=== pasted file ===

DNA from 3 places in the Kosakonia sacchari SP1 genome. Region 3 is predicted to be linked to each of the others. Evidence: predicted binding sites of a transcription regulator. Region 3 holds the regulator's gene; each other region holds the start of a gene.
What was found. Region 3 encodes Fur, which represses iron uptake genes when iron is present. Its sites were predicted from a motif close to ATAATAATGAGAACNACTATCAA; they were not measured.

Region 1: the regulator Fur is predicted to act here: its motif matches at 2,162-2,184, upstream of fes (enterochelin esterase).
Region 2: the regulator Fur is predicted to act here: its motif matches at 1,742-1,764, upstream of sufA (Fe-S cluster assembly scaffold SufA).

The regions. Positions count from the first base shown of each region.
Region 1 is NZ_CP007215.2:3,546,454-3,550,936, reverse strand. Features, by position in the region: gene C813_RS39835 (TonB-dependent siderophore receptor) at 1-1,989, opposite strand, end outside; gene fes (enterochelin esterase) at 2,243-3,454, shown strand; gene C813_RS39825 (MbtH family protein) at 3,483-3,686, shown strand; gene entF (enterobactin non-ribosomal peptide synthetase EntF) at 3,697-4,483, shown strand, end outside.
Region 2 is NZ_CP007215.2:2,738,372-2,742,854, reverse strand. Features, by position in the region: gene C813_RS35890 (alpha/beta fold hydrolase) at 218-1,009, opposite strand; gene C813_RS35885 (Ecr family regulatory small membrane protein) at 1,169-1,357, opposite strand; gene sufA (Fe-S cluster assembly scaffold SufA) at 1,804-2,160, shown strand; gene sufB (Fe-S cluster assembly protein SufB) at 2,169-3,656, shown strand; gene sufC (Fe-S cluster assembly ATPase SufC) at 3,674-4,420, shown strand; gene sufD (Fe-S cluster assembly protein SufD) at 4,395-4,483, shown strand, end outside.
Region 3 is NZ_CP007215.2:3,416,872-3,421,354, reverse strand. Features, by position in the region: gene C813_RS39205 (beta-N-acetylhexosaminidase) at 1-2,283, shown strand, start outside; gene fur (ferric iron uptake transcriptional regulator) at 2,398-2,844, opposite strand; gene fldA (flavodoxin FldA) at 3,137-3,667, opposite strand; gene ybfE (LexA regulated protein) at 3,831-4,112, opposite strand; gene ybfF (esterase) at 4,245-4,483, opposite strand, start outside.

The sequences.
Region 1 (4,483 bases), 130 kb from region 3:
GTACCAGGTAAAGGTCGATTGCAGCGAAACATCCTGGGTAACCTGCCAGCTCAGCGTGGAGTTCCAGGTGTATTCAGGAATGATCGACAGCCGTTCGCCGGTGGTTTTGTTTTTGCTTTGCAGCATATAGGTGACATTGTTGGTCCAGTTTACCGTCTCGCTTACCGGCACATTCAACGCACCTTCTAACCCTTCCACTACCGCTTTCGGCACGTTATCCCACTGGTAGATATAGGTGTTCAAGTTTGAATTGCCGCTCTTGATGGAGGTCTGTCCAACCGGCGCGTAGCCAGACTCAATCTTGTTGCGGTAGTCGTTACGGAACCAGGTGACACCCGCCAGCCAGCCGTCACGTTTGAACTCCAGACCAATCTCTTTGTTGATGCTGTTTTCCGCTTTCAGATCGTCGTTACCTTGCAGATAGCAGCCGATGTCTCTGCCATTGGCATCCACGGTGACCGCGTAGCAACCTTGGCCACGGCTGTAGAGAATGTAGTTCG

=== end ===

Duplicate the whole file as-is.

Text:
DNA from 3 places in the Kosakonia sacchari SP1 genome. Region 3 is predicted to be linked to each of the others. Evidence: predicted binding sites of a transcription regulator. Region 3 holds the regulator's gene; each other region holds the start of a gene.
What was found. Region 3 encodes Fur, which represses iron uptake genes when iron is present. Its sites were predicted from a motif close to ATAATAATGAGAACNACTATCAA; they were not measured.

Region 1: the regulator Fur is predicted to act here: its motif matches at 2,162-2,184, upstream of fes (enterochelin esterase).
Region 2: the regulator Fur is predicted to act here: its motif matches at 1,742-1,764, upstream of sufA (Fe-S cluster assembly scaffold SufA).

The regions. Positions count from the first base shown of each region.
Region 1 is NZ_CP007215.2:3,546,454-3,550,936, reverse strand. Features, by position in the region: gene C813_RS39835 (TonB-dependent siderophore receptor) at 1-1,989, opposite strand, end outside; gene fes (enterochelin esterase) at 2,243-3,454, shown strand; gene C813_RS39825 (MbtH family protein) at 3,483-3,686, shown strand; gene entF (enterobactin non-ribosomal peptide synthetase EntF) at 3,697-4,483, shown strand, end outside.
Region 2 is NZ_CP007215.2:2,738,372-2,742,854, reverse strand. Features, by position in the region: gene C813_RS35890 (alpha/beta fold hydrolase) at 218-1,009, opposite strand; gene C813_RS35885 (Ecr family regulatory small membrane protein) at 1,169-1,357, opposite strand; gene sufA (Fe-S cluster assembly scaffold SufA) at 1,804-2,160, shown strand; gene sufB (Fe-S cluster assembly protein SufB) at 2,169-3,656, shown strand; gene sufC (Fe-S cluster assembly ATPase SufC) at 3,674-4,420, shown strand; gene sufD (Fe-S cluster assembly protein SufD) at 4,395-4,483, shown strand, end outside.
Region 3 is NZ_CP007215.2:3,416,872-3,421,354, reverse strand. Features, by position in the region: gene C813_RS39205 (beta-N-acetylhexosaminidase) at 1-2,283, shown strand, start outside; gene fur (ferric iron uptake transcriptional regulator) at 2,398-2,844, opposite strand; gene fldA (flavodoxin FldA) at 3,137-3,667, opposite strand; gene ybfE (LexA regulated protein) at 3,831-4,112, opposite strand; gene ybfF (esterase) at 4,245-4,483, opposite strand, start outside.

The sequences.
Region 1 (4,483 bases), 130 kb from region 3:
GTACCAGGTAAAGGTCGATTGCAGCGAAACATCCTGGGTAACCTGCCAGCTCAGCGTGGAGTTCCAGGTGTATTCAGGAATGATCGACAGCCGTTCGCCGGTGGTTTTGTTTTTGCTTTGCAGCATATAGGTGACATTGTTGGTCCAGTTTACCGTCTCGCTTACCGGCACATTCAACGCACCTTCTAACCCTTCCACTACCGCTTTCGGCACGTTATCCCACTGGTAGATATAGGTGTTCAAGTTTGAATTGCCGCTCTTGATGGAGGTCTGTCCAACCGGCGCGTAGCCAGACTCAATCTTGTTGCGGTAGTCGTTACGGAACCAGGTGACACCCGCCAGCCAGCCGTCACGTTTGAACTCCAGACCAATCTCTTTGTTGATGCTGTTTTCCGCTTTCAGATCGTCGTTACCTTGCAGATAGCAGCCGATGTCTCTGCCATTGGCATCCACGGTGACCGCGTAGCAACCTTGGCCACGGCTGTAGAGAATGTAGTTCG